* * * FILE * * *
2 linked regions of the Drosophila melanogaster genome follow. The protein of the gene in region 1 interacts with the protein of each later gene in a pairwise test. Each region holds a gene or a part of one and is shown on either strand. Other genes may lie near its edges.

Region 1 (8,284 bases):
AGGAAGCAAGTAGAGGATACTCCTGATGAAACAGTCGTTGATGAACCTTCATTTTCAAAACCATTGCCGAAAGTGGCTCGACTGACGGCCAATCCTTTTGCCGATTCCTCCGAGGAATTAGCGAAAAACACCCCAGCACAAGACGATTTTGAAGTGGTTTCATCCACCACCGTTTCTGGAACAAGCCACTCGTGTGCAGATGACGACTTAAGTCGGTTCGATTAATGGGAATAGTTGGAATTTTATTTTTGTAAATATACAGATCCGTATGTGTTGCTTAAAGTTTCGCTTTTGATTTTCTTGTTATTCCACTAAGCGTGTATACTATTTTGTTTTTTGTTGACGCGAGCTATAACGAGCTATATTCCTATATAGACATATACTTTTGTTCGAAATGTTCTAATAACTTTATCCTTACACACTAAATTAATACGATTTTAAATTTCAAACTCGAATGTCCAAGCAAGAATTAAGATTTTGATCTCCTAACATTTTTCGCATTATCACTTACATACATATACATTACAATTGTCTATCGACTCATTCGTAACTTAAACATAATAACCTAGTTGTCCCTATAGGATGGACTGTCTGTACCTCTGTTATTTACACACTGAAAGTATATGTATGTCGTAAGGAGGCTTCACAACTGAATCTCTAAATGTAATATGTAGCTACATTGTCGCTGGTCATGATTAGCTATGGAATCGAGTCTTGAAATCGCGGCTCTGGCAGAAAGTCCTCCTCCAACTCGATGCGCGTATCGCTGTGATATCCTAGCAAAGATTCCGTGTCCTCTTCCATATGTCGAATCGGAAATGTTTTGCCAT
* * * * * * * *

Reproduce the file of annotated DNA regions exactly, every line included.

2 linked regions of the Drosophila melanogaster genome follow. The protein of the gene in region 1 interacts with the protein of each later gene in a pairwise test. Each region holds a gene or a part of one and is shown on either strand. Other genes may lie near its edges.

Region 1 (8,284 bases):
AGGAAGCAAGTAGAGGATACTCCTGATGAAACAGTCGTTGATGAACCTTCATTTTCAAAACCATTGCCGAAAGTGGCTCGACTGACGGCCAATCCTTTTGCCGATTCCTCCGAGGAATTAGCGAAAAACACCCCAGCACAAGACGATTTTGAAGTGGTTTCATCCACCACCGTTTCTGGAACAAGCCACTCGTGTGCAGATGACGACTTAAGTCGGTTCGATTAATGGGAATAGTTGGAATTTTATTTTTGTAAATATACAGATCCGTATGTGTTGCTTAAAGTTTCGCTTTTGATTTTCTTGTTATTCCACTAAGCGTGTATACTATTTTGTTTTTTGTTGACGCGAGCTATAACGAGCTATATTCCTATATAGACATATACTTTTGTTCGAAATGTTCTAATAACTTTATCCTTACACACTAAATTAATACGATTTTAAATTTCAAACTCGAATGTCCAAGCAAGAATTAAGATTTTGATCTCCTAACATTTTTCGCATTATCACTTACATACATATACATTACAATTGTCTATCGACTCATTCGTAACTTAAACATAATAACCTAGTTGTCCCTATAGGATGGACTGTCTGTACCTCTGTTATTTACACACTGAAAGTATATGTATGTCGTAAGGAGGCTTCACAACTGAATCTCTAAATGTAATATGTAGCTACATTGTCGCTGGTCATGATTAGCTATGGAATCGAGTCTTGAAATCGCGGCTCTGGCAGAAAGTCCTCCTCCAACTCGATGCGCGTATCGCTGTGATATCCTAGCAAAGATTCCGTGTCCTCTTCCATATGTCGAATCGGAAATGTTTTGCCAT